14ymedio, Mario Penton, Miami, 19 January 2018 — Every night during the ’90s there were knocking sounds from the abandoned hotel San Carlos, which borders the market in the historic center of Cienfuegos where Joaquín Rodríguez worked as custodian. There were hardly any vestiges left of the navy blue of the façade and fragments of the cornices on the roof threatened passers-by on one of the busiest roads in the city.
“People took the tiles, the slabs on the walls, the toilets, they took out the rebar and even the bricks to use in building other things. The hotel became a ruin and the first floors were turned into a public bathroom and a place for all kinds of indecencies,” says Rodríguez, now retired.
Last Sunday, the renovated San Carlos hotel was reopened with a four-star rating, after almost 21 years of neglect. The property has been restored after an agreement signed in 2005 between the Cuban State and the Spanish hotel company Meliá, the terms of which are unknown.
“The San Carlos Hotel dates from 1924. Its owner, Antonio Mata, who also owned the now-destroyed Hotel Ciervo de Oro, decided to invest 60,000 pesos at that time to provide the then-prosperous city one of the most modern buildings in the province of Las Villas,” explains Alicia, a local historian, speaking to 14ymedio.
The architect who completed the building, José Joaquín Carbonell, gave it the eclectic touch that characterizes the city by mixing various architectural styles. Later the property grew with the construction of another two floors, the last of which was the Roof Garden, a social club ofCienfuegos’ Republican.
For a long time, the San Carlos was the tallest building in the city. In the Roof Garden, a large room with large windows and excellent views of the bay “exquisite social meetings were held,” explains the historian.
The hotel had a total of six floors and 48 rooms when it was confiscated by Fidel Castro’s government at the beginning of the Revolution. Thereafter it became the property of the State, which did not allocate sufficient resources for its maintenance.
In the 1980s, a reconstruction process began that was scheduled to be completed on 26 July 1984. At that time, every province was completing some project to commemorate the assault on the Moncada barracks on that day. In the case of The San Carlos, the reconstruction was halted and the hotel closed its doors forever.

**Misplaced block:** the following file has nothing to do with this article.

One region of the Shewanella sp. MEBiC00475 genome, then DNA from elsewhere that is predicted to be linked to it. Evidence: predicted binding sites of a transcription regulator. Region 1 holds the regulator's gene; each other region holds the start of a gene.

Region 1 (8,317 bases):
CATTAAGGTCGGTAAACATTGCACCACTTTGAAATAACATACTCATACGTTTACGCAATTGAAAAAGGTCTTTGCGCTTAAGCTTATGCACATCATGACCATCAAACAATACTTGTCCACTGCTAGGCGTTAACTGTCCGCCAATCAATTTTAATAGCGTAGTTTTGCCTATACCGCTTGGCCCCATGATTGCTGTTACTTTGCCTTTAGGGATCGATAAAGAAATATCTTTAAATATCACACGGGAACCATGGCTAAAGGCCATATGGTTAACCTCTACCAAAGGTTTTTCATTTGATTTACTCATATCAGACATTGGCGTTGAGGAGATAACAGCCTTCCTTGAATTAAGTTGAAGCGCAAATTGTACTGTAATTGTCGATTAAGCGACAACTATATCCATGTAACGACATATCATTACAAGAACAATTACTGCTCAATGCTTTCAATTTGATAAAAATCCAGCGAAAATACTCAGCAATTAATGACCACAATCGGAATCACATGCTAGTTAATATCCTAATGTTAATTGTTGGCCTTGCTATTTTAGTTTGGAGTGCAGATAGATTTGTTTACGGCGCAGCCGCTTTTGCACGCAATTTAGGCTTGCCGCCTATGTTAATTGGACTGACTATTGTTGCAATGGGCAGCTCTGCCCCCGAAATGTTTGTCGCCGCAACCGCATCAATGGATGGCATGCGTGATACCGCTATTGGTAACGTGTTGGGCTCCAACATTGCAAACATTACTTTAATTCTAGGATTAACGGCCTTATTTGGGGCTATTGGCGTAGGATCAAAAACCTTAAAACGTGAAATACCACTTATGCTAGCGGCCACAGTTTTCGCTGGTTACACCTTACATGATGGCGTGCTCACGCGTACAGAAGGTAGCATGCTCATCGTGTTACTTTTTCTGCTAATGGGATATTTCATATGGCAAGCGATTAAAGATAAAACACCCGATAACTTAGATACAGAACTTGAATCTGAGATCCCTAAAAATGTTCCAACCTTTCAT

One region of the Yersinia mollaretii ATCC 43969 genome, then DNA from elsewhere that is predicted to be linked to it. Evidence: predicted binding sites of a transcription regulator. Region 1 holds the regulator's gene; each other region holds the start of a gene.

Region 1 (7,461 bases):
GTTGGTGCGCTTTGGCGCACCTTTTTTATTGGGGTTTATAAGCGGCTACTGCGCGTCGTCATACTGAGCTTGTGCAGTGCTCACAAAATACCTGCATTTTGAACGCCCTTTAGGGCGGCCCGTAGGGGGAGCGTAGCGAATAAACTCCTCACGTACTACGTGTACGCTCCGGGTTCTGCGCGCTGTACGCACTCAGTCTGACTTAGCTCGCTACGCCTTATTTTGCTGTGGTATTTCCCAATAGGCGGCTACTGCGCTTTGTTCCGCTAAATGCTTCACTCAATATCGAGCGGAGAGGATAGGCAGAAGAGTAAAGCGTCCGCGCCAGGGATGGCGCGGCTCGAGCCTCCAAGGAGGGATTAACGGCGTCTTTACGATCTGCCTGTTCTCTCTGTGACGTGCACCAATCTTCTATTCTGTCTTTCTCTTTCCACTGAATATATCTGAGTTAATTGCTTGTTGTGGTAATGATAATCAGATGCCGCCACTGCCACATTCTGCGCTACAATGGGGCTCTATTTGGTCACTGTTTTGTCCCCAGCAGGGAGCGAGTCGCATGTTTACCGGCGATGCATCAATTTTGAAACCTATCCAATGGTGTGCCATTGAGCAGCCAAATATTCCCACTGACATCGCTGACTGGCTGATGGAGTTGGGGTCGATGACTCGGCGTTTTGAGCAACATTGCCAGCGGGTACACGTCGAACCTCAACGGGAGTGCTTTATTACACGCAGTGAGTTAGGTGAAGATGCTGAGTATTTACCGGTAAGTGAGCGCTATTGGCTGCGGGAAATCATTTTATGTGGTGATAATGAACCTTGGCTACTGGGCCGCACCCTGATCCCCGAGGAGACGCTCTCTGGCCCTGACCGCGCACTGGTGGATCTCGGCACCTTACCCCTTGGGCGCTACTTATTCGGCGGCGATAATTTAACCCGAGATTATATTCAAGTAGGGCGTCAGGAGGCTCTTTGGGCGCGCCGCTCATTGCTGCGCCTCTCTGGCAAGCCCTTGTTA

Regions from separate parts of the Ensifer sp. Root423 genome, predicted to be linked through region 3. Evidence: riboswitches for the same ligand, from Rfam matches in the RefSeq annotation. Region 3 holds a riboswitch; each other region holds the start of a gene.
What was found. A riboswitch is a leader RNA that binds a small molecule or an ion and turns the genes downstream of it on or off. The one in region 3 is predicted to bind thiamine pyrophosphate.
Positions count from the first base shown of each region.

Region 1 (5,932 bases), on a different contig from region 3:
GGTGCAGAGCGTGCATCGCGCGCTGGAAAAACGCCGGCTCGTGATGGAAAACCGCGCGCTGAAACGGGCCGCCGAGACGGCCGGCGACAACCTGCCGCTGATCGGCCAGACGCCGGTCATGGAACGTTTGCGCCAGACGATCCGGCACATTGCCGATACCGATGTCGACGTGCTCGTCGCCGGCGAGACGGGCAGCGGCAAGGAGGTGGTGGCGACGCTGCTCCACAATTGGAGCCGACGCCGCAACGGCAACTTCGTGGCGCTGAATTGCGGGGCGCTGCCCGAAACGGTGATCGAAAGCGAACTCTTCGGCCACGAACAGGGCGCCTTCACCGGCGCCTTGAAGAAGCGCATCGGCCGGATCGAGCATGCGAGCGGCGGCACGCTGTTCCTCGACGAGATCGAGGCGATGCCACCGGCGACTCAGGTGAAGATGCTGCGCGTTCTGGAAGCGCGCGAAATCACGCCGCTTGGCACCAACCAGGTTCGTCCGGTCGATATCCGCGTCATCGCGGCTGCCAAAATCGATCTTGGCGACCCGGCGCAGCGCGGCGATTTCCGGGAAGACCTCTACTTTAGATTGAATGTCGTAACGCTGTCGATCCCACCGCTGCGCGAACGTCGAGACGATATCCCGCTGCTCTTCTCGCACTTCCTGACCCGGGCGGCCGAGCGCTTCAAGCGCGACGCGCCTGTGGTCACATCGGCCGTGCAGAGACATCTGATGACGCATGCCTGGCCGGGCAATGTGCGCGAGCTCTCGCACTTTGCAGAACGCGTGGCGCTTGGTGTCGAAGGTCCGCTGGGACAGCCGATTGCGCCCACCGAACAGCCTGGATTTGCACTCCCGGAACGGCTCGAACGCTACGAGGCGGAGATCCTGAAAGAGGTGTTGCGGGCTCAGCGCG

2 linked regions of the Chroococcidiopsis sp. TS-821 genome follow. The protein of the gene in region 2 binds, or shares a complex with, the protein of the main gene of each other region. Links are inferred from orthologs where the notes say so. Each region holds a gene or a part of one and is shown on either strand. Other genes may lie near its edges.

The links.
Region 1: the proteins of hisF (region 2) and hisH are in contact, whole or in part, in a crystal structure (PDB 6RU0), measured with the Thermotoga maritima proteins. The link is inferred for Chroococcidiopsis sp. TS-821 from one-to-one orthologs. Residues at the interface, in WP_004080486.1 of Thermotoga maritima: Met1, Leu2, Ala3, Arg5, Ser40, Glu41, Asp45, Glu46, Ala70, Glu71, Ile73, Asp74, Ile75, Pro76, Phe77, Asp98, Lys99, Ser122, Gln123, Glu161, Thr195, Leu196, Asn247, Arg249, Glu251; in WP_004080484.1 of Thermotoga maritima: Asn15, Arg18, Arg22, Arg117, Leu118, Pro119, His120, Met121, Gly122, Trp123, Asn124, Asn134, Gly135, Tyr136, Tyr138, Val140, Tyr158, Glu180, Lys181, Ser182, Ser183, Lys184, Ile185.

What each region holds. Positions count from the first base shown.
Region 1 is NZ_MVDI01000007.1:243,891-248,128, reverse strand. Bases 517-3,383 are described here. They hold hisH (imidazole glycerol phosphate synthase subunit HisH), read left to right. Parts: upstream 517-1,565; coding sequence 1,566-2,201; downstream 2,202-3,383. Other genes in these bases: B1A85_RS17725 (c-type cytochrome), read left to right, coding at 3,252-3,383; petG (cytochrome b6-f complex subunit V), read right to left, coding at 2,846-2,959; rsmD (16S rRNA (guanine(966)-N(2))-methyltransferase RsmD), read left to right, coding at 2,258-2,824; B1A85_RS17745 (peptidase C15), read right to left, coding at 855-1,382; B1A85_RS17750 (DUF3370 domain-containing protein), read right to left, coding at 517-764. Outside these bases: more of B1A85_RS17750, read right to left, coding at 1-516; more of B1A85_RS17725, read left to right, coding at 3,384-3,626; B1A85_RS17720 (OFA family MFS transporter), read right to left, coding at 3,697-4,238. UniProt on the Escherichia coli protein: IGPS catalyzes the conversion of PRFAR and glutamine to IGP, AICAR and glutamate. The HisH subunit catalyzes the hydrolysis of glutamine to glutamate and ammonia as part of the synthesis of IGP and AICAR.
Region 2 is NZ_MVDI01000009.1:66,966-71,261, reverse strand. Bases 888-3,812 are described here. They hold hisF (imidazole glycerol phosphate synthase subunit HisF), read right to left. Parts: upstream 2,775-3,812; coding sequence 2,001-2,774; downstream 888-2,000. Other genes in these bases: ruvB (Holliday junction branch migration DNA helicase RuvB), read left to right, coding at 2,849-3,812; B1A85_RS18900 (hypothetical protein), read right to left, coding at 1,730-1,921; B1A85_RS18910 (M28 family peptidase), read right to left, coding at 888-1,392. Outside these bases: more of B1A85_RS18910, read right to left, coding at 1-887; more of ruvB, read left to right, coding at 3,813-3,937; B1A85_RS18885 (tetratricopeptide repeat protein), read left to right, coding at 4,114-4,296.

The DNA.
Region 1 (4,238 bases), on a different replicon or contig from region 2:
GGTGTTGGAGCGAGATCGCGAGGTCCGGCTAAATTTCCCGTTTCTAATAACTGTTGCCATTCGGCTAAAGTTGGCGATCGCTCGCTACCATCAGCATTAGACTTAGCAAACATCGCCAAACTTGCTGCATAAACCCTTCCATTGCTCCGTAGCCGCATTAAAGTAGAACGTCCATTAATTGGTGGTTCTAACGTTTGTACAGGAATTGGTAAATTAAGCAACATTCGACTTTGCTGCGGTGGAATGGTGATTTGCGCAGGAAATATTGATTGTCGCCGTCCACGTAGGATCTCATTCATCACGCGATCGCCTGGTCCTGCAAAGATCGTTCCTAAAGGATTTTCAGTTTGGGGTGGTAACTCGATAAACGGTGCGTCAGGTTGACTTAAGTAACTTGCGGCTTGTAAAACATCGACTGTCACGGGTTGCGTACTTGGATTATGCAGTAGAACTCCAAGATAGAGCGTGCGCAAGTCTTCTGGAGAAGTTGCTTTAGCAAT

In July 2005, the historic center of Cienfuegos was declared a World Heritage Site. “Since that year, interest in knowing about our city has increased, as it is the first of the cities built in the nineteenth century to achieve this recognition,” emphasizes the historian.
That same year, recalls Joaquín Rodríguez, a state-owned construction company fenced off the busy San Carlos Avenue (it stayed that way until last month) and began to repair the building. Cimex, the state company that assumed responsibility at that time, was engaged in safeguarding the essential elements of the structure to prevent it from collapsing. In 2009, the Ministry of Tourism ordered a work stoppage “due to the economic difficulties of the country,” according to local press reports. In 2017, the state company Gran Caribe restarted the project under a collaboration agreement with Meliá.
Yuri Quevedo Pupo, investment director of the Real Estate Tourism Company in Cienfuegos, explained to the local press that the hotel has begun to operate with just 20 of its 56 planned rooms. The central lobby, the lobby-bar and the bar service in the Roof Garden are also open.
According to official data, the province of Cienfuegos has 1,497 rooms in the private sector (in some 703 guest houses), plus 861 rooms in 11 state hotels.
The price of one night in the newly-opened Cienfuegos hotel starts at $182 for the simplest rooms. A bedroom with views of the city costs $191, while a suite reaches $216. None of the rooms have wifi service.
Meliá manages all of the hotels in Cienfuegos: Jagua, Palacio Azul, Perla del Mar, La Casa Verde and La Unión. According to González Garrido, only one site has been granted to another operator, Iberostar. Meliá, which has been in Cuba for 25 years, manages 40 hotels on the island overall.
The old Educator’s House, which was falling apart in the gorgeous Tureira peninsula, will become the Amanecer hotel and what was once the School of Hospitality and Tourism will be transformed into La Punta Hotel.
According to Joaquín Rodríguez, this weekend in Cienfuegos “dozens of painters” tried to embellish the building that functions as the municipal headquarters of the Communist Party next to the San Carlos hotel. “They are painting just the facades of the houses on the routes where tourists walk from the beach, but nobody looks inside.”
“I do not understand how they have money to build hotels, while a retiree who worked their whole life for the Revolution has a pension of just 253 [Cuban] pesos a month [about $10 USD],” complains Rodríguez, a victim of Hurricane Dennis that hit Cienfuegos in 2005.
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